Midwifery Phased out in China’s Rural Areas

This is progress, as long as you ignore the fact that a (imprinting) baby is involved.

Meng Meiqing, 46, a local midwife can no longer earn a living after losing out to the newly-established clinics in her locality.

A resident of Xinmin village in Pingguo county in south China’s Guangxi Zhuang Autonomous Region, Meng delivered many babies for nearby villagers over the past few decades.

During this period, Meng had a thriving business and was often invited to help in child-bearing. For her prolonged efforts, she received appreciations as well as hospitality from the infants’ families, sometimes even a leg of pork or some money.

Although failing to complete her middle-school education, she was contented and maintained the trust of her clients over a long period of time. “People trusted me at the time,” she said.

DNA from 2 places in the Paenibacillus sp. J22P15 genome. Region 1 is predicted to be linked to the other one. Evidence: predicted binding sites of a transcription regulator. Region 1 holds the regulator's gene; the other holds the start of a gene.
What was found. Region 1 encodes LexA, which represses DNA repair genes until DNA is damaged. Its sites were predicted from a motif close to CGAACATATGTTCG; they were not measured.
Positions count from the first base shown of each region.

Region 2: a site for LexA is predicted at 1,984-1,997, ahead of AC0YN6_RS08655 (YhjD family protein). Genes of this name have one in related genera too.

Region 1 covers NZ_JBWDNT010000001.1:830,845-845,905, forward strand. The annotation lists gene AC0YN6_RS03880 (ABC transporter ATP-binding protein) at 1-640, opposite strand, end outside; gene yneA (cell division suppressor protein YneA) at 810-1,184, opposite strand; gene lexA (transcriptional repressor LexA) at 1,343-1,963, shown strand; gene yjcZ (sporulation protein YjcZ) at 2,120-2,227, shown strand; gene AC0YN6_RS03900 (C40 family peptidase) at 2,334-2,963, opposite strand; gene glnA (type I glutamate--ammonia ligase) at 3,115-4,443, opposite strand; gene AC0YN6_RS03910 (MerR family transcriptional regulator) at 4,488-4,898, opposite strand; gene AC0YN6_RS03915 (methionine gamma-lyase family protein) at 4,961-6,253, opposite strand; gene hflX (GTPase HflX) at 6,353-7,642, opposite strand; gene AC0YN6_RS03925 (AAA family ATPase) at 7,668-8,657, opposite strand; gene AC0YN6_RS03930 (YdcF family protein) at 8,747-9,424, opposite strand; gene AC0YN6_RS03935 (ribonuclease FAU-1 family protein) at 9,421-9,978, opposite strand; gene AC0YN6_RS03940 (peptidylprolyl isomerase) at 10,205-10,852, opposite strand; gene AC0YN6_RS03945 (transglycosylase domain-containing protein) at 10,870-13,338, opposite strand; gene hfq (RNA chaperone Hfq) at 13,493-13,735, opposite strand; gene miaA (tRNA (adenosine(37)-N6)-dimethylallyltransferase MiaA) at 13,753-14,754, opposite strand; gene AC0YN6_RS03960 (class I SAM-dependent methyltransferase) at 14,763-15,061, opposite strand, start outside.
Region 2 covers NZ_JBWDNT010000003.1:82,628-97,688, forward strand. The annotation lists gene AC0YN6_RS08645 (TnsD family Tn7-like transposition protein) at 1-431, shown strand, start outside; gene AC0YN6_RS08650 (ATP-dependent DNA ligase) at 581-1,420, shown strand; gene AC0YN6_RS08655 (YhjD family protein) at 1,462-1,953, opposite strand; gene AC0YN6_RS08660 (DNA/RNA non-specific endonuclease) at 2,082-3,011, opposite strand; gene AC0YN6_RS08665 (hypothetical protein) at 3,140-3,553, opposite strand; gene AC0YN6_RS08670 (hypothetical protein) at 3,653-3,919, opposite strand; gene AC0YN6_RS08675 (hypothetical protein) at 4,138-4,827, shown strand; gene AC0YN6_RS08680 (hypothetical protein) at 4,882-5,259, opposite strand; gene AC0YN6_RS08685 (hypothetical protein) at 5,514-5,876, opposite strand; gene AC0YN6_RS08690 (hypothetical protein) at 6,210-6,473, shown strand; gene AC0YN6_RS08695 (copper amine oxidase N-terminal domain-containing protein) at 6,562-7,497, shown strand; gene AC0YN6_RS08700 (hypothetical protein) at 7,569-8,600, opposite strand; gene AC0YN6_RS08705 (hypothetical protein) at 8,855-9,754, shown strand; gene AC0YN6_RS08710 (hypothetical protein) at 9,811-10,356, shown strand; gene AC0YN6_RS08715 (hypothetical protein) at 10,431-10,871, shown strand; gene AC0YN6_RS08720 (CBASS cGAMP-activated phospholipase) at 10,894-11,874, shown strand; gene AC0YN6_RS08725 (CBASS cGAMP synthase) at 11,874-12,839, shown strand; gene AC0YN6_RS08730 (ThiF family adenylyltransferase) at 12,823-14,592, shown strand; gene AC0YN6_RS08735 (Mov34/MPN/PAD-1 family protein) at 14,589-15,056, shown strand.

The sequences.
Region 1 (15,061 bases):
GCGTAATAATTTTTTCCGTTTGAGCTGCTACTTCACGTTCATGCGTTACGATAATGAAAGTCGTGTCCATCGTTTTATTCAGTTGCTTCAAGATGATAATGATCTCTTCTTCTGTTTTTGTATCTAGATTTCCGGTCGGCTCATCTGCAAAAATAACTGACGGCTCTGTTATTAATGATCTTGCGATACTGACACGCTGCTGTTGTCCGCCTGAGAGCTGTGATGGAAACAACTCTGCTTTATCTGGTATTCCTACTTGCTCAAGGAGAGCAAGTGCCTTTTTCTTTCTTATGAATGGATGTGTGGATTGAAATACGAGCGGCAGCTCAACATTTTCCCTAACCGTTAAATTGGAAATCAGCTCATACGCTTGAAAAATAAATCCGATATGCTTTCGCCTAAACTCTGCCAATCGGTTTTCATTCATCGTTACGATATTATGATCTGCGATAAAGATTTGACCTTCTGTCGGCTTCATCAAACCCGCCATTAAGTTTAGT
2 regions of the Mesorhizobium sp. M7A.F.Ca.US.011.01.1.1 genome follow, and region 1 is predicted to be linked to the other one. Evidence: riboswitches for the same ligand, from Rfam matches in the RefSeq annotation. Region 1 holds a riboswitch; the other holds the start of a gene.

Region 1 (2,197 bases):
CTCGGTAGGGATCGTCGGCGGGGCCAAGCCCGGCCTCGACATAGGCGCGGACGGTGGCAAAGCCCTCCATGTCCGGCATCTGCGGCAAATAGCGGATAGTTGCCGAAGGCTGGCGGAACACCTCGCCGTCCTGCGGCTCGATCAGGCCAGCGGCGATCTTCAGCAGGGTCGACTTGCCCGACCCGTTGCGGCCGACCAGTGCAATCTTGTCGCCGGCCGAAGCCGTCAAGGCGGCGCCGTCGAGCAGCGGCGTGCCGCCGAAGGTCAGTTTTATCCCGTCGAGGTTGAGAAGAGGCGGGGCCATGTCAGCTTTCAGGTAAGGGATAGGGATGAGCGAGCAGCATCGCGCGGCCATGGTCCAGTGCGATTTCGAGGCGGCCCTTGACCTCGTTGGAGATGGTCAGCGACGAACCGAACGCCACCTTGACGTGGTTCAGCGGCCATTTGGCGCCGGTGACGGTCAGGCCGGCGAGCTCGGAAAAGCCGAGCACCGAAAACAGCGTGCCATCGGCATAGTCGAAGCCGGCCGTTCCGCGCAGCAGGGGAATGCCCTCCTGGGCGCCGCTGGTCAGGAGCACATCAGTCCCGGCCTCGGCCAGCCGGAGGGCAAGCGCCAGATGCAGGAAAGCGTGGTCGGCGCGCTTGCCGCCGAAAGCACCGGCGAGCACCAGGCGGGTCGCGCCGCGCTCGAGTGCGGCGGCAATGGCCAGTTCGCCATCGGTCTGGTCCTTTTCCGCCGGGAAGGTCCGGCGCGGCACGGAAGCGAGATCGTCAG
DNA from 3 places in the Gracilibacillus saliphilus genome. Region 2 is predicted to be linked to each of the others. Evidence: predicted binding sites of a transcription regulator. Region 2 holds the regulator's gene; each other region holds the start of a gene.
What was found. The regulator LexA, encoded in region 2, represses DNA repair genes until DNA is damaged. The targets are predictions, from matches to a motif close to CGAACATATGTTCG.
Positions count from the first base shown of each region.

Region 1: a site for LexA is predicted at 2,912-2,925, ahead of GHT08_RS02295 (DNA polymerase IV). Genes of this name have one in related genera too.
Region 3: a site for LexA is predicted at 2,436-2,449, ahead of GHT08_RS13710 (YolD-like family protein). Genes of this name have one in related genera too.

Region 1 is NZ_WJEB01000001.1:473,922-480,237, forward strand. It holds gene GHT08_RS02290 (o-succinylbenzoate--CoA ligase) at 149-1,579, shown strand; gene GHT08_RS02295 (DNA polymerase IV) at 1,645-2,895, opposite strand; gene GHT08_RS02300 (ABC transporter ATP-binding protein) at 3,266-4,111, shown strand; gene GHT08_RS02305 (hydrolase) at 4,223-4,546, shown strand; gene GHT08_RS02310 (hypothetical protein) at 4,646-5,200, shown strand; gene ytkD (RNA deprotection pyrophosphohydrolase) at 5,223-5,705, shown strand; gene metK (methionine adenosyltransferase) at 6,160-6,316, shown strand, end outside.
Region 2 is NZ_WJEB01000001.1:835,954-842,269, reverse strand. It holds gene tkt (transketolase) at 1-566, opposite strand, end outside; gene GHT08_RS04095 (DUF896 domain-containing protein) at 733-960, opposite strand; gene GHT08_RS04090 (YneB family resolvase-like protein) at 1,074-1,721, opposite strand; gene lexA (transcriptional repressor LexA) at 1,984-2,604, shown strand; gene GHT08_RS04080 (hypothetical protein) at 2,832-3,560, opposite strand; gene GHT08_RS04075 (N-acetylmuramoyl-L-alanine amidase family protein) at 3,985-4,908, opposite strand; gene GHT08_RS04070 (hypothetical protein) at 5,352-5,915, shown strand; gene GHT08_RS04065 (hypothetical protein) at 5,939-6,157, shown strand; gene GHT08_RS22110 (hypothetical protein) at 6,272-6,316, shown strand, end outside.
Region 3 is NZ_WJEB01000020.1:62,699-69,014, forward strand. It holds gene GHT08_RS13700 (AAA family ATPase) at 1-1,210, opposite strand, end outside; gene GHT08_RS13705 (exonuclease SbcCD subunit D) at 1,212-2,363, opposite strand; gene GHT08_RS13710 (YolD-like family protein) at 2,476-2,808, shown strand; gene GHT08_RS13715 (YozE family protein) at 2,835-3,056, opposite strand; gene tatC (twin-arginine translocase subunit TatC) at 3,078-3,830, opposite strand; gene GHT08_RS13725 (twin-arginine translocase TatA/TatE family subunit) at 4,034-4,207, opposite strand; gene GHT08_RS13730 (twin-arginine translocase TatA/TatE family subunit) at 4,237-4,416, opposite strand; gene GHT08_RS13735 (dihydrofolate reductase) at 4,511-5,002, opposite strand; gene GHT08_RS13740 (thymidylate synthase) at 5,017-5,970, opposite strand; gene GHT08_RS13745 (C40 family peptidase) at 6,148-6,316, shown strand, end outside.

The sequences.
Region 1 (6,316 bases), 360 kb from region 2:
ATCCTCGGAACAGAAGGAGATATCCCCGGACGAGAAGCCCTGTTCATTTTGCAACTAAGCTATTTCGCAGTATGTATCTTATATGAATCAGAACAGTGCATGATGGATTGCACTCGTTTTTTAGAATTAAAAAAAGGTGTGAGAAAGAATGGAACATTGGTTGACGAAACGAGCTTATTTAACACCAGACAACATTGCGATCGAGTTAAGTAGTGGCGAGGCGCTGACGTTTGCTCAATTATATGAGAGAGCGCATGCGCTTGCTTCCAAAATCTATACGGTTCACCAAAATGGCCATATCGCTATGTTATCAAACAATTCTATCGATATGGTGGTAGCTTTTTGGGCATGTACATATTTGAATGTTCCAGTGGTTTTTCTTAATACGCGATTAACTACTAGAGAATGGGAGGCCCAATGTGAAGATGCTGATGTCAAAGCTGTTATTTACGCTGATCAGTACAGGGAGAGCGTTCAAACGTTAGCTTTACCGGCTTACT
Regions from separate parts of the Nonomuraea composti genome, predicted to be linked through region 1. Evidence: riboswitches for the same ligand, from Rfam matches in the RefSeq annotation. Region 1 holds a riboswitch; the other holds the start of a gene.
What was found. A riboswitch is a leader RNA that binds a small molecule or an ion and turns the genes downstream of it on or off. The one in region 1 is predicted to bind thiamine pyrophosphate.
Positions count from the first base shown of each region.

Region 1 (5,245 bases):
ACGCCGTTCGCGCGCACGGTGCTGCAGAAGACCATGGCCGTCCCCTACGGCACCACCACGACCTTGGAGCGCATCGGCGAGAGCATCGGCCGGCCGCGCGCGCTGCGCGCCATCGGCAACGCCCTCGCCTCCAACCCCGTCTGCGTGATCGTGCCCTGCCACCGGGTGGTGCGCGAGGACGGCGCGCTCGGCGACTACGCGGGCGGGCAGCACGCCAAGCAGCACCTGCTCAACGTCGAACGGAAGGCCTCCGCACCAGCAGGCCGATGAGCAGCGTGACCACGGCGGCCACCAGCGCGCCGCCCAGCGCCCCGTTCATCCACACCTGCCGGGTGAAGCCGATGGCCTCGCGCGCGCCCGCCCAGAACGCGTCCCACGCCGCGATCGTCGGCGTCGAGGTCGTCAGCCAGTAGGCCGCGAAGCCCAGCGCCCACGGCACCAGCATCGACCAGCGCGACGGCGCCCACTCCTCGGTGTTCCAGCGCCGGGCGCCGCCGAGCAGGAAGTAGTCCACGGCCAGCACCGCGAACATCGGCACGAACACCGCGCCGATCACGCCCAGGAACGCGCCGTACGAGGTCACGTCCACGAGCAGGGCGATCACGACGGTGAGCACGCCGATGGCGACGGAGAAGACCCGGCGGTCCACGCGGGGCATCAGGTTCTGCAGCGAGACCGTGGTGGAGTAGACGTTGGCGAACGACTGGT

In spite of this trust, however, her popularity somewhat faded during the past few years, as a growing number of village clinics sprang up in China’s vast countryside.

Pregnant Chinese women have a long tradition of receiving midwifery, or home deliveries due to poor health facilities.…


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